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The Journey From Green Boy To Green Man

Madan Mohan, an environmental activist, advocate & social reformer, has been awarded #BhagirathSamman in 1997 #GangaMahotsav by KS Sudarshan, the then #Sarsanghchalak of Rashtriya Swayamsevak Sangh (RSS). In 1998, on Environment Day, Banaras Hindu University – BHU conferred on him Malviya Paryavaran Award. Observing his immense groundwork and contribution to environment, the Government of UP appointed him as a member of UP Wildlife Board in 2005. With an enriching journey spanning over three decades, Madan in a candid interview shares his incisive thoughts on various dimensions of environmental issues and urges why everyone should be concerned about the environment.

1. What did trigger you to become passionate about environmental causes?

In 1986, when I was in 9th class, I stole a sapling of neem plant from somebody’s nursery, I was massively chastised for this act at my maternal grandmother’s home. That sapling today has turned into a huge neem plant, nestling thousands of birds and producing tons of oxygen. This was a turning point in my life to get attracted towards #environment. Subsequently, I along with my friends planted more than 5,000 plants around the famous Trilochan Mahadev Temple in Jaunpur, most of which are still alive and have created a lush green ecosystem in that area. After that, in #Naupur, which is my native village, I developed my nursery in my own farmland and initiated the campaign on plantation.

2. What was your next stop in this journey?

When I got admission in BHU, I was mesmerised by the huge #greeneries and planned #plantation in the campus, which I have never seen anywhere. Thousands of people from outside throng in for jogging in the fresh air of Mahamana’s Campus. At any given day, the temperature of the campus was 2-degree lower than the city’s temperature. However, to maintain this environment, systemic plantation was very much needed. Along with my classmates, student union, and university administration, I started the plantation drive in the campus, and successfully planted more than 50,000 plants during 1993-2000. Furthermore, I planned a robust plant care mechanism for ensuring the sustainability of these plants. In return, BHU honoured me the title of “Green Boy.”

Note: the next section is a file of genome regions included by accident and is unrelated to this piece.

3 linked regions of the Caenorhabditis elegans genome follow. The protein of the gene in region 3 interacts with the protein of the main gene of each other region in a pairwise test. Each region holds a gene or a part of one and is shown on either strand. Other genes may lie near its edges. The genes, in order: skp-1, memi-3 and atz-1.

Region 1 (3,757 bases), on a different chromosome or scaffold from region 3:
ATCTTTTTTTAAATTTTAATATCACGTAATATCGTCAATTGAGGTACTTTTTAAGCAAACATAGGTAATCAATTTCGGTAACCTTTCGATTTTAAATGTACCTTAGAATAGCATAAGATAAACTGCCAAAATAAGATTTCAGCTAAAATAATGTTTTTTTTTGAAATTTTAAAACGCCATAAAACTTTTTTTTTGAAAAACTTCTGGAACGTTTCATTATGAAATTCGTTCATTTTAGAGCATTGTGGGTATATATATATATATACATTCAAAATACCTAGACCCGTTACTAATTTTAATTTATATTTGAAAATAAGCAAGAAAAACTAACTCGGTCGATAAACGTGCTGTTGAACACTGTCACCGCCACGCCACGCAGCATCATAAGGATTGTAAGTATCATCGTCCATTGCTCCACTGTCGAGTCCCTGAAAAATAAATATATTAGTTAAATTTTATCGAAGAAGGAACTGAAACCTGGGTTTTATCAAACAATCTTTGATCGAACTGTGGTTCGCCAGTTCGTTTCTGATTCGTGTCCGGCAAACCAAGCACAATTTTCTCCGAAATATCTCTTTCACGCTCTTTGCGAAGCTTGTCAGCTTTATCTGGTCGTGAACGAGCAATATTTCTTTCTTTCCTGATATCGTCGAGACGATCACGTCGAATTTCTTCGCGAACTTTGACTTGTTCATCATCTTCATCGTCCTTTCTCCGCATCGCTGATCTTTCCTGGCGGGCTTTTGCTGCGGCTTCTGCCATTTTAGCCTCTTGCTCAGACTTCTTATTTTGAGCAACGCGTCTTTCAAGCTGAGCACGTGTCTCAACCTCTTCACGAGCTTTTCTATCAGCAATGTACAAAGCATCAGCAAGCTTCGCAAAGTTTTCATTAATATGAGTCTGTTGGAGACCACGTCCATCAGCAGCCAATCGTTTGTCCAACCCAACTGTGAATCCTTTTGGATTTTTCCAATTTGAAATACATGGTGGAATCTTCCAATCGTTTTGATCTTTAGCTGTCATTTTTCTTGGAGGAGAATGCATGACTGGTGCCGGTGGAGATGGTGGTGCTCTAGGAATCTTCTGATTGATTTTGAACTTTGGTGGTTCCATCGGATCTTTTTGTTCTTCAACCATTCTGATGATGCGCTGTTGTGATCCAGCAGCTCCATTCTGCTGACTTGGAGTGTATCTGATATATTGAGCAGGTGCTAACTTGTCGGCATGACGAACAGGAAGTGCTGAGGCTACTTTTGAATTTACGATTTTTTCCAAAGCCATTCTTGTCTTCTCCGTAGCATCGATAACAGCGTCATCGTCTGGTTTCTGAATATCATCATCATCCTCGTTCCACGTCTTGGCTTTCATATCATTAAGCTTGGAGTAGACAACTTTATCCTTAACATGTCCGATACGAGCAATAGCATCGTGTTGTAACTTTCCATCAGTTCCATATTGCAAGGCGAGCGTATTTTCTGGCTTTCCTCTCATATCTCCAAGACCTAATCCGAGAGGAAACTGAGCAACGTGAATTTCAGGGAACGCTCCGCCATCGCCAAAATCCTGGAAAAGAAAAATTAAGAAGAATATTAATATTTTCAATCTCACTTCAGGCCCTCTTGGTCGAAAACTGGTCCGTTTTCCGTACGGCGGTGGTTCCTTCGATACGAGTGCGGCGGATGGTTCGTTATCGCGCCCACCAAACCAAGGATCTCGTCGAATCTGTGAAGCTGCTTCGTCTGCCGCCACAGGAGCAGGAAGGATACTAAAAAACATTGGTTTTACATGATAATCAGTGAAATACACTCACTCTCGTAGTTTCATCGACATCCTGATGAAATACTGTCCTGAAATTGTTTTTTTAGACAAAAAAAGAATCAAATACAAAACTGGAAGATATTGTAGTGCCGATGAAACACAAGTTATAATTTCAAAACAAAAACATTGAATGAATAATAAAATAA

3. Is that passion still alive in you?

Yes. I have rather made this activity more community oriented. Whenever I get an invitation for a marriage ceremony or a birthday celebration, I gift them a sampling based on the environmental conditions of that location. Then administer a pledge for the members of that family to take care of that plant by properly nourishing it. That creates an emotional bonding between those people and the plants they plant. In this process, people get connected to the plants they root in an emotional way.

4. What’s your message to the larger audience on the significance of plantation in the contemporary period? When the world is battling with the challenges of climate change and rising carbon footprint, it’s pertinent for all not to forget the role of environment in assuaging these challenges. As we witness the mindless onslaught on the forests, greeneries, and green belts for large infrastructural projects in the country, the day is not far off from today when the oxygen level for survival will be diminished to such a level that people will die of asphyxiation. This is the high time that we must rise above the occasion and start driving the plantation movement across the country. I would suggest each person should plant at least 10 trees in a lifetime so that the nature will nestle us till humanity is there on the surface of this planet.

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